Here’s an exclusive excerpt from the contemporary YA novel Thanks, Carissa, for Ruining My Life by Dallas Woodburn, coming February 8 from Immortal Works Publishing.
Thanks, Carissa, for Ruining My Life is a heartfelt YA friends-to-lovers romance described as Brittany Runs a Marathon meets Taylor Swift’s “You Belong With Me.” Gabi Justice, author of Dog Girl, calls it “a charming slow-burn romance that builds with each page.”
About ‘Thanks, Carissa, for Ruining My life’
The person who ruined their lives just might bring them together…
Brad is ready for a perfect senior year: he has a seat at the popular lunch table, a gig co-hosting the school’s morning announcements, and a gorgeous girlfriend. But when Carissa breaks up with Brad, his carefully constructed life comes crashing down. Convinced everything would be perfect if only Carissa would take him back, Brad creates a “self-improvement plan” and vows to re-win her heart.
Rose wishes she were having a normal senior year like everyone else, but leave it to her twin sister Carissa to butt in and ruin her life. Carissa secretly nominated Rose for the reality TV show Help Me Lose Weight and Live Again—and now Rose is on her way to Texas for three months of calorie-counting, marathon-exercising hell. Rose already felt overshadowed by her “perfect” sister, and collapsing on a treadmill on national TV is not making things any better. Plus, Rose can’t squash feelings for her sister’s boyfriend Brad (even though she knows he would never see her as anything but a friend).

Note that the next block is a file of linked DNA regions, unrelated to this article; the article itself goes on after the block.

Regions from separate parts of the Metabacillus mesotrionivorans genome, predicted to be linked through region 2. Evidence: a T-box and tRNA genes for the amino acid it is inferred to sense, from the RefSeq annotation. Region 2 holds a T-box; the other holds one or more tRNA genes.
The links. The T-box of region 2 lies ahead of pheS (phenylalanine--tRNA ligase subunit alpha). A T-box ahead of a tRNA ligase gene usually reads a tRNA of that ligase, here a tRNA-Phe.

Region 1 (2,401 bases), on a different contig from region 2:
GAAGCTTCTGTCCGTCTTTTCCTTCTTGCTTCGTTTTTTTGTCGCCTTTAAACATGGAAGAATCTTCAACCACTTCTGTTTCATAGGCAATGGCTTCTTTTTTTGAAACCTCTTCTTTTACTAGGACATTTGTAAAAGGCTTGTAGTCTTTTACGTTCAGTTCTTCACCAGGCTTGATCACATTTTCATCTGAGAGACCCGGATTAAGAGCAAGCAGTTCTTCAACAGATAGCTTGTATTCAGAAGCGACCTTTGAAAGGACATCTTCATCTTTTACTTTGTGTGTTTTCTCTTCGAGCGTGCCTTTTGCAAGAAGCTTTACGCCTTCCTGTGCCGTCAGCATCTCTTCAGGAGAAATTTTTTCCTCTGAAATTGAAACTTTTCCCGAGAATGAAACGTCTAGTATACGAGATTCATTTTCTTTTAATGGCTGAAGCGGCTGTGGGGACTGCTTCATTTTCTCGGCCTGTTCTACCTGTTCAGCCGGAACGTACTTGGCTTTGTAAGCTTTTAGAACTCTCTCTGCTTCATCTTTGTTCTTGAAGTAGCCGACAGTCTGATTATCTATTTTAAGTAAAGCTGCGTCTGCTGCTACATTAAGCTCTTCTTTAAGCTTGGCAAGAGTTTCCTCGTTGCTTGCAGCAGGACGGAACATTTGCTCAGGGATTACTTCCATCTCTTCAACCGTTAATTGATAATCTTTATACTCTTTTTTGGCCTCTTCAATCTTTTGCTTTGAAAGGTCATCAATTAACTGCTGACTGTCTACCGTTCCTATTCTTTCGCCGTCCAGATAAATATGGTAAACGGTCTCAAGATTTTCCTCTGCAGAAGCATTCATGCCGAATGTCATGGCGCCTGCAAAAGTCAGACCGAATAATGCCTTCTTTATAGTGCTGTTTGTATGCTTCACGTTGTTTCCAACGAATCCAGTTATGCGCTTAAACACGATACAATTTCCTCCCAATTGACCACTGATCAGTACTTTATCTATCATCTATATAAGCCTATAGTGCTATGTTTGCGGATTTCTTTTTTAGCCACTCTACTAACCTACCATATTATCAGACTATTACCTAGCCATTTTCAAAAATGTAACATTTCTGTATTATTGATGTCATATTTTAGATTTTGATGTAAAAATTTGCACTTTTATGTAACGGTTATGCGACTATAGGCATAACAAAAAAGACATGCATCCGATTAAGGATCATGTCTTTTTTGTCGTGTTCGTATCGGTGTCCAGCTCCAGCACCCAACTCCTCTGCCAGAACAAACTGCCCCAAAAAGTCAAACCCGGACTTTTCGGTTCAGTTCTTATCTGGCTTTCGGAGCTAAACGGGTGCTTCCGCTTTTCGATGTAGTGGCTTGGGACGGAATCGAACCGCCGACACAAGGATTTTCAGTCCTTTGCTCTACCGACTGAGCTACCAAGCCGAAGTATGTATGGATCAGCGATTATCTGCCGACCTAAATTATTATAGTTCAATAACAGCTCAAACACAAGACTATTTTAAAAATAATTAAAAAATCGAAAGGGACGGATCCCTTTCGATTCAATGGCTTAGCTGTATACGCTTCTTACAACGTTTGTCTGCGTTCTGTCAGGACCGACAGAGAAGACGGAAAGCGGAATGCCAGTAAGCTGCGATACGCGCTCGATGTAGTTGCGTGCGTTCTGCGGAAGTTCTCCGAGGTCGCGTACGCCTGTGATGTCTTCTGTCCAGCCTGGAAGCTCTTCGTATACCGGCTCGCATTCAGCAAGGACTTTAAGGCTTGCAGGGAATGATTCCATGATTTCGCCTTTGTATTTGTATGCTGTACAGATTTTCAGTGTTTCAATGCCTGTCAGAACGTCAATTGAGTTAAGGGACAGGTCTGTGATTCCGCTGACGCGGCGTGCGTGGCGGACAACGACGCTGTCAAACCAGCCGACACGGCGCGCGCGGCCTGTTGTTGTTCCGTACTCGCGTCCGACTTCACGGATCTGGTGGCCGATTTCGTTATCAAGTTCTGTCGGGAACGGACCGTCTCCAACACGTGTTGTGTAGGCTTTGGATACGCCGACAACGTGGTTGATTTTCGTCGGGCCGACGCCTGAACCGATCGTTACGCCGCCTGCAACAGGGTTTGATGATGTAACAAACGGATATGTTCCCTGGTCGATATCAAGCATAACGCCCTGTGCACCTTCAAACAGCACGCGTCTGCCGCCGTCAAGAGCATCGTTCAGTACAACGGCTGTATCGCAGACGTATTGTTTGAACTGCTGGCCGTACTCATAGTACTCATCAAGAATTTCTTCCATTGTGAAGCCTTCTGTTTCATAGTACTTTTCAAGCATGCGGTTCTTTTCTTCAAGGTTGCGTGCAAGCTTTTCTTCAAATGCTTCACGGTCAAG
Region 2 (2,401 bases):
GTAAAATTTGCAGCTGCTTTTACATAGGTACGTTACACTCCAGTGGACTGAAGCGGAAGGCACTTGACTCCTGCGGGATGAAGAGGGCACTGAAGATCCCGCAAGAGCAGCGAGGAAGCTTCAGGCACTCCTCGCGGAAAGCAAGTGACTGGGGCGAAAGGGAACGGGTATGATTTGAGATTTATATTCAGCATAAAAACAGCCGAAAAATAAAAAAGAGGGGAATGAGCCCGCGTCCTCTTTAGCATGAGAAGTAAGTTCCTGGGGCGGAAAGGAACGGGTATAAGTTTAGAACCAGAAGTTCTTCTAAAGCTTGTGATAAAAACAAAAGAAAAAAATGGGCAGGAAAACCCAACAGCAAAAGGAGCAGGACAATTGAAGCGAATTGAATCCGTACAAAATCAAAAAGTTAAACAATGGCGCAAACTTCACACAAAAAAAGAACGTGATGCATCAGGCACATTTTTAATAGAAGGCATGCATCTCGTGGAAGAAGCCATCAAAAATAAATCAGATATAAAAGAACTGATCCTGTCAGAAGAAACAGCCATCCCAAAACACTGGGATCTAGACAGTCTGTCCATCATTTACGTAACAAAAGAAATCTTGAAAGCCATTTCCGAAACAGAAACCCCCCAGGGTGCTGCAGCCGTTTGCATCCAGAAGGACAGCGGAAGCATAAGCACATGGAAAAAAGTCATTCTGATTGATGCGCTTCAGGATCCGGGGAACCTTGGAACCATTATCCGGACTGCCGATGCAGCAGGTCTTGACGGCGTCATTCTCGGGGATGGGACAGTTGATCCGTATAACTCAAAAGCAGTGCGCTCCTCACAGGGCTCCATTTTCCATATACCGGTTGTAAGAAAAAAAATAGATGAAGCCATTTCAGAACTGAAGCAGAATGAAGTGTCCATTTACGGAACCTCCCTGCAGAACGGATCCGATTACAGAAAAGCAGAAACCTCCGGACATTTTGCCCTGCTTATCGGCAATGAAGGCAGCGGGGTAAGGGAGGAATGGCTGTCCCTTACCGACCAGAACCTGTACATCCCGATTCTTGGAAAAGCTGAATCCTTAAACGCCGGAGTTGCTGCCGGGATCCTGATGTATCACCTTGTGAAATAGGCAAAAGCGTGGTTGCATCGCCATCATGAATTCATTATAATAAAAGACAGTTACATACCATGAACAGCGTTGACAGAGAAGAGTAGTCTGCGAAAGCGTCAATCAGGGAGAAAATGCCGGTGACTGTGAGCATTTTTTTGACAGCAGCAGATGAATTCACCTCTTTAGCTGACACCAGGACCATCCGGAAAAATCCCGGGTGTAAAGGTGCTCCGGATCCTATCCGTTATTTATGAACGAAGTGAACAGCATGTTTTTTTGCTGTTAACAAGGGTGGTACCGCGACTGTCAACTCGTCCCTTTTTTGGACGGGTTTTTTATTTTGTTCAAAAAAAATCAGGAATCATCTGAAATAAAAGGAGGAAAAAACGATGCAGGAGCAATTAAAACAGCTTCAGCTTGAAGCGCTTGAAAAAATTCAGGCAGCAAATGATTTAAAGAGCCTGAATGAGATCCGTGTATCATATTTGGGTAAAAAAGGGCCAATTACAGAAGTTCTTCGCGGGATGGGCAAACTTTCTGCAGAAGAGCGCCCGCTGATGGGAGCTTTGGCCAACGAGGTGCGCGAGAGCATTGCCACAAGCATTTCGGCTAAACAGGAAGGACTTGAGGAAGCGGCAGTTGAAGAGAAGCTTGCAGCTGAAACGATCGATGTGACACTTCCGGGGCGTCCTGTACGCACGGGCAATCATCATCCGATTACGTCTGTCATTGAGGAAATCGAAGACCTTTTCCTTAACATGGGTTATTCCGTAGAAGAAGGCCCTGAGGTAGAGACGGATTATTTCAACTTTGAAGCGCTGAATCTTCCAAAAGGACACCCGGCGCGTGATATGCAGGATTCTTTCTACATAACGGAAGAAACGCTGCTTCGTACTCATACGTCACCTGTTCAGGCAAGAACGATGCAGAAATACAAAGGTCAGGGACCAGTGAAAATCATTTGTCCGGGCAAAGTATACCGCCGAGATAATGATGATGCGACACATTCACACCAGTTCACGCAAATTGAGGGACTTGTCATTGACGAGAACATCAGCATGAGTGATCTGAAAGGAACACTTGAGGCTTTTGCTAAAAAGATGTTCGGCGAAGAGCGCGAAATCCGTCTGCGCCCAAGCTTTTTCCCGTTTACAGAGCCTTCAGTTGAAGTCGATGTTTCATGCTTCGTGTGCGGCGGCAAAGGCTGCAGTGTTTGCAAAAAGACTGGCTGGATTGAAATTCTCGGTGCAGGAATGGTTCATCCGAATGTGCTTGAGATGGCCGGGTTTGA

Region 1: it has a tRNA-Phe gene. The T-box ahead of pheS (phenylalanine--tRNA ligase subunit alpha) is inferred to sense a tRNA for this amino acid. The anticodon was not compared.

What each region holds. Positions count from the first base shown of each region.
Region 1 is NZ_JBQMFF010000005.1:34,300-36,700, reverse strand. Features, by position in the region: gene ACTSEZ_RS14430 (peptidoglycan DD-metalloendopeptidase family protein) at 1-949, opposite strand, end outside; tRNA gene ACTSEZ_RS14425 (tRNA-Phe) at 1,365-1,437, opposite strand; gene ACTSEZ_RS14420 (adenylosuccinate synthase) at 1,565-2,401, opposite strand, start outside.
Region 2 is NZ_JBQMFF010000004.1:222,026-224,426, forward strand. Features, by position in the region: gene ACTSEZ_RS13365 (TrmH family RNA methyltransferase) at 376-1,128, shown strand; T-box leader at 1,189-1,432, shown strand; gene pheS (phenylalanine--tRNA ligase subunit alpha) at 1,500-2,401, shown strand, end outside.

For fans of friends-to-lovers romance comes a heartwarming novel about self-improvement, identity and acceptance in our image-obsessed culture.
“I don’t blame her for breaking up with me,” I tell Leonard. He dragged me out of my house to have lunch at Tony’s Taco Shack, a hole-in-the-wall place by the beach where the cooks always slip an extra taco onto both of our plates because we come here so often.
I haven’t been here since Carissa broke up with me. Five days—pretty much a record for the summertime. Too bad that next week school is starting up again, and I’ll be back to eating soggy PB&J sandwiches for lunch instead of Tony’s carnitas tacos.
“Dude, what are you talking about?” Leonard says. “You’re awesome. Carissa thinks she’s too good for everyone.”
This is why Leonard is such a great friend: he knows when it’s okay to give me a hard time, and he also knows when to just be there for me.
“Thanks, Leo.” I wipe taco sauce from my mouth with the back of my hand. “But seriously, Carissa is too good for me. I’m not the guy she fell for. Not anymore.”
“Listen to yourself, man. She’s really messed you up.”
“But it’s true. She fell for me when we were doing morning announcements last year. Remember? We were so good together. Everyone said so. I made her laugh. I actually studied for my classes, because she always studied in the library after school and I started going there too. I even sold my old Playstation to get money to rent a limo for Prom.”
“See?” Leo says. “You were a great boyfriend. What’s she complaining about?”
“No, but here’s the thing. Once we’d been dating for a while, I got complacent. I started taking her for granted. I’ve become nothing but a slacker wanna-be radio DJ with no money and no future, trying too hard to be funny and looking down on those people who actually care.”
“Whoa, man.” Leonard looks uncomfortable. “You’ve been spending way too much time brooding in your room. Seriously. We need to get you out tonight. There’s a party at Matt’s.”